Prominent Hillary Clinton supporter and Democrat economic heartthrob, Warren Buffett, recently appeared on the Fox Business Network and was asked about a federal $15 minimum wage.

Clinton, using New York’s business-killing wage model as an example, has voiced support for legislation that would implement the $15 rate federally “if pay rose gradually and if the law included escape clauses.”

Buffett disagrees, saying low-income workers ‘don’t necessarily need a higher wage.’ He argues the best way to help workers increase their wages would be to raise incomes through an earned income tax credit.


Here is a transcript of the exchange:

LIZ CLAMAN: What do you think it is about him? Look, he’s said that he really wants to help people pay for education. Minimum wage, he seems to be driving that conversation. You’ve got more than 90 businesses under this umbrella at Berkshire Hathaway and among them some that do pay minimum wage, I believe depending on the state, maybe Dairy Queen, for example. There is this push to go to $15 an hour in many states. It’s going to happen sooner rather than later. Will it hurt your numbers out of, say, Dairy Queen if it does go to $15 an hour?
WARREN BUFFETT: Well Dairy Queen, like a number of the other fast foods, it’s all franchised so those people are not employees of ours, but they are employees of people that are our franchisees, and I personally think the earned income tax credit will do a lot more in terms of people who really aren’t earning enough to have a decent living. And the problem with people in many jobs these days is that their market rate really on 40-hour weeks, they can’t support a family and what they need is not necessarily a higher wage, but they need a higher income and the earned income tax credit, in my view, is the best way to attack that problem without raising wages to the point where people lose their jobs. And we have, we’re spending $60 billion a year in this country on the earned income tax credit now, and I think we could use a lot more and better direction and get rid of some of the fraud, and that’s the best answer.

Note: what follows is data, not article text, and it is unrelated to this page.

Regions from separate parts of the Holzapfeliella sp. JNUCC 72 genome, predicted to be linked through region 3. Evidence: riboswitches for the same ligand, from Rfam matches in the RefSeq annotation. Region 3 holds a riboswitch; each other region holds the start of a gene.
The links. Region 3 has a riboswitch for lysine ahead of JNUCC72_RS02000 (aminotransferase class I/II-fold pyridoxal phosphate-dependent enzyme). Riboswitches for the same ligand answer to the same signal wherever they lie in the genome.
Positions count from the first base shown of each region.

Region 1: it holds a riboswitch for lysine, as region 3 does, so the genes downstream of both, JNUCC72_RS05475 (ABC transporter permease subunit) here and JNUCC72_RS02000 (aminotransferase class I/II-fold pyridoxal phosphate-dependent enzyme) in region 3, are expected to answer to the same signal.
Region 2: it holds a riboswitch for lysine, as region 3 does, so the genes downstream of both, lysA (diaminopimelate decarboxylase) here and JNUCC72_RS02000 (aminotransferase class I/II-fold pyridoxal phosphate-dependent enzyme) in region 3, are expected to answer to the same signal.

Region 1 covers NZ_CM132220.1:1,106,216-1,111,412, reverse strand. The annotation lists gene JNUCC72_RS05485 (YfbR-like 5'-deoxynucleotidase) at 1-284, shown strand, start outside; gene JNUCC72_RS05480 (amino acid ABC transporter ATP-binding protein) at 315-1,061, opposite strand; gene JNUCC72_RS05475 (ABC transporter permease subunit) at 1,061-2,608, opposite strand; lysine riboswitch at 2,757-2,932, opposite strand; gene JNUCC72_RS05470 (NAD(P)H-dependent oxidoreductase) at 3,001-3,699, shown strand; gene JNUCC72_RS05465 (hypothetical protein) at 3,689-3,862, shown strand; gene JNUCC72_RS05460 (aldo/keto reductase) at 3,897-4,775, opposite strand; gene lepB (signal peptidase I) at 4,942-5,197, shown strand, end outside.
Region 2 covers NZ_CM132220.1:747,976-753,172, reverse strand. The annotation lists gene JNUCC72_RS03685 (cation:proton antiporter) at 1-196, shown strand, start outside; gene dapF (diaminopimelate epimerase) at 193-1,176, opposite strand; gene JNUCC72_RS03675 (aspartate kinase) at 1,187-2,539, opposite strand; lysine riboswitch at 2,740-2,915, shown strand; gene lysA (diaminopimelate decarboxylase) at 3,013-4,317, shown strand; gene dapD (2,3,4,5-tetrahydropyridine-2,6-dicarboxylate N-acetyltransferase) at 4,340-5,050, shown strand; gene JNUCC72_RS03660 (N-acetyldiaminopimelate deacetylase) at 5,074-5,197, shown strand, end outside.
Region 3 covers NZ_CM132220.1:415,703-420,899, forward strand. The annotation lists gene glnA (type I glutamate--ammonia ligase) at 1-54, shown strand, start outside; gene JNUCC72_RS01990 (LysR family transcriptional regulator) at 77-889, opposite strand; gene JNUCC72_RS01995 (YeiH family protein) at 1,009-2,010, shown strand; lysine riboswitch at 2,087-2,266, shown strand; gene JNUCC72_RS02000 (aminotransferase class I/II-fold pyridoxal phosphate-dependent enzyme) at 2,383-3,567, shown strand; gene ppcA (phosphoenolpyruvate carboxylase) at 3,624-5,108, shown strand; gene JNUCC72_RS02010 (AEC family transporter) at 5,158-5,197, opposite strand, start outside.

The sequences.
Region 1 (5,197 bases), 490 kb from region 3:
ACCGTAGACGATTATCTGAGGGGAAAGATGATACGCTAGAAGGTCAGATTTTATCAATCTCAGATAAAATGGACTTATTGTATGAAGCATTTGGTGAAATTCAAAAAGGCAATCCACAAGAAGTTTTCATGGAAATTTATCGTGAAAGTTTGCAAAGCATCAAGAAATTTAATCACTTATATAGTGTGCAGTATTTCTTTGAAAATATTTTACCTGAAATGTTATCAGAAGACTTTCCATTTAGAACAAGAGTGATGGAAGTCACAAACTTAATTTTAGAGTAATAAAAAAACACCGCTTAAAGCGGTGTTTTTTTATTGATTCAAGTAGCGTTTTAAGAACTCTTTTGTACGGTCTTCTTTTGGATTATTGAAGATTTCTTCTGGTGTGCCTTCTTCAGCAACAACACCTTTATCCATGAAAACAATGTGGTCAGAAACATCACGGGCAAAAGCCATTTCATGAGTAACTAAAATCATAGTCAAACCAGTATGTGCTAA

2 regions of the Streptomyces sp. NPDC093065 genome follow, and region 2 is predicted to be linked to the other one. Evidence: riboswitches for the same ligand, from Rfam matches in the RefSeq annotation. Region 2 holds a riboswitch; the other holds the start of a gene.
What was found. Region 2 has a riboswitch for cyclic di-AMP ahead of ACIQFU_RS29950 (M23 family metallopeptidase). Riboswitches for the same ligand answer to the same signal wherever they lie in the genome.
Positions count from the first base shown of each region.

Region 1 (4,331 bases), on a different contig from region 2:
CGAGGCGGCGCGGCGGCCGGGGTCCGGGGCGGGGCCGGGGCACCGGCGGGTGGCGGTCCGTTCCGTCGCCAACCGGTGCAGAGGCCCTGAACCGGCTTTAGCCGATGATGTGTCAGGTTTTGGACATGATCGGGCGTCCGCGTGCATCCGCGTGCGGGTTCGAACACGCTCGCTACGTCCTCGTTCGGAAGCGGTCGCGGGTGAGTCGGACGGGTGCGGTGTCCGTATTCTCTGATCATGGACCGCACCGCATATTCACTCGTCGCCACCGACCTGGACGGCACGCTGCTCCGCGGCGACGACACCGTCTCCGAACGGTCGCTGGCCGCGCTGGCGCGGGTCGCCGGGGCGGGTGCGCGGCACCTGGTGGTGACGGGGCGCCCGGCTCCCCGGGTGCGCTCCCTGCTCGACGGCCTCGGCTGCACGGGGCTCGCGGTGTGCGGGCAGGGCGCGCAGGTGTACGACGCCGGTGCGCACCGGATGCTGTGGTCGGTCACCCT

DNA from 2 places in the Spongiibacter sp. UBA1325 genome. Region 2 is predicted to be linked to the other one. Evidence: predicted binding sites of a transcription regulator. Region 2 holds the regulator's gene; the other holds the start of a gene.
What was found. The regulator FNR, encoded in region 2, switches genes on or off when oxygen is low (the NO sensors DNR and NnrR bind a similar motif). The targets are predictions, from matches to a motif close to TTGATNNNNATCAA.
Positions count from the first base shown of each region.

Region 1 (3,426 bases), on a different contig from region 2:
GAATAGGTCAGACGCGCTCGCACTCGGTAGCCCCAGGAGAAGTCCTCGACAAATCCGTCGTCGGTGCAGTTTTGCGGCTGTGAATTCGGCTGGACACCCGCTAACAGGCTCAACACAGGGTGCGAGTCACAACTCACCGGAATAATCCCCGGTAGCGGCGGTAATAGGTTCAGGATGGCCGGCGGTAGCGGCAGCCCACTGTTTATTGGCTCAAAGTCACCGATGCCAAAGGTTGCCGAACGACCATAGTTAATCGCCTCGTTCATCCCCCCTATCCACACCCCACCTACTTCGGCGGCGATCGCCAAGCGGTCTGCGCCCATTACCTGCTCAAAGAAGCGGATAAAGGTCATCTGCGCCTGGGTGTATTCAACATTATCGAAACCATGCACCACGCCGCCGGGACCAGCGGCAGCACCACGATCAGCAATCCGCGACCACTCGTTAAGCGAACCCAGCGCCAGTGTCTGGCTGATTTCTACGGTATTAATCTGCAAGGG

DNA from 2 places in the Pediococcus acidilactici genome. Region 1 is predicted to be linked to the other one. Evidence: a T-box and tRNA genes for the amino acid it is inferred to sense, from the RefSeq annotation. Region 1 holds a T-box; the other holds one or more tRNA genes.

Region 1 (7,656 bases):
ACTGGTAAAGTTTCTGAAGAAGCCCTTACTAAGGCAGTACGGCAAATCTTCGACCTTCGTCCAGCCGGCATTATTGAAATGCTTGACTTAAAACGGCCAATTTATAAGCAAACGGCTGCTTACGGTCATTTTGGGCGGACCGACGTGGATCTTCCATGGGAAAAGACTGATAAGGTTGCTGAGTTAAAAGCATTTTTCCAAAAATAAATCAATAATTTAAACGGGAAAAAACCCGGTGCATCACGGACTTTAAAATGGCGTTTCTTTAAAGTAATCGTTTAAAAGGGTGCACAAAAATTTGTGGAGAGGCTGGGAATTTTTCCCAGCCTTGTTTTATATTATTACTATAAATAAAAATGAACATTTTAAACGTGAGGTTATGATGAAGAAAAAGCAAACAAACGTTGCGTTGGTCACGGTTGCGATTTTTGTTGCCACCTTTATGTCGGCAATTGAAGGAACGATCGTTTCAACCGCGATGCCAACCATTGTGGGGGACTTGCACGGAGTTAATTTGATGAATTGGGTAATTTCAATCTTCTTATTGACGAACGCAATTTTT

In one brief exchange, Buffett has argued that a higher minimum wage is not the manner in which to increase overall incomes for the poor or middle class. And, he’s pointed out that raising the wage to $15 might be a “point” at which “people lose their jobs.”

New York’s Governor Cuomo, who helped usher the $15 wage into his state and is the model Hillary wishes to emulate, inadvertently admitted that raising the minimum could negatively impact jobs.

“You’re saying the businesses that employ a large number of minimum wage workers, your payroll is basically going to double,” Cuomo explained. “That could have a negative impact.”

Expanding the Earned Income Tax Credit (EITC) is more of a conservative economic concept to help low-income workers than one you’d expect from a Hillary supporter.

Two economists at the American Enterprise Institute have suggested that “expanding the earned income tax credit is a much more efficient way to fight poverty than increasing the minimum wage.”

Expansion of the EITC, as the Center on Budget and Policy Priorities explains, not only increases wages, it encourages people to choose work over welfare.

They write:

The EITC is designed to encourage and reward work.  As noted, a worker’s EITC grows with each additional dollar of earnings until reaching the maximum value.  This creates an incentive for people to leave welfare for work and for low-wage workers to increase their work hours.

Urging people to get off of government dependence, increase their work output, and be rewarded by improved wages, goes against everything Hillary and the Democrats stand for. Yet one of their own economic experts is suggesting it as policy.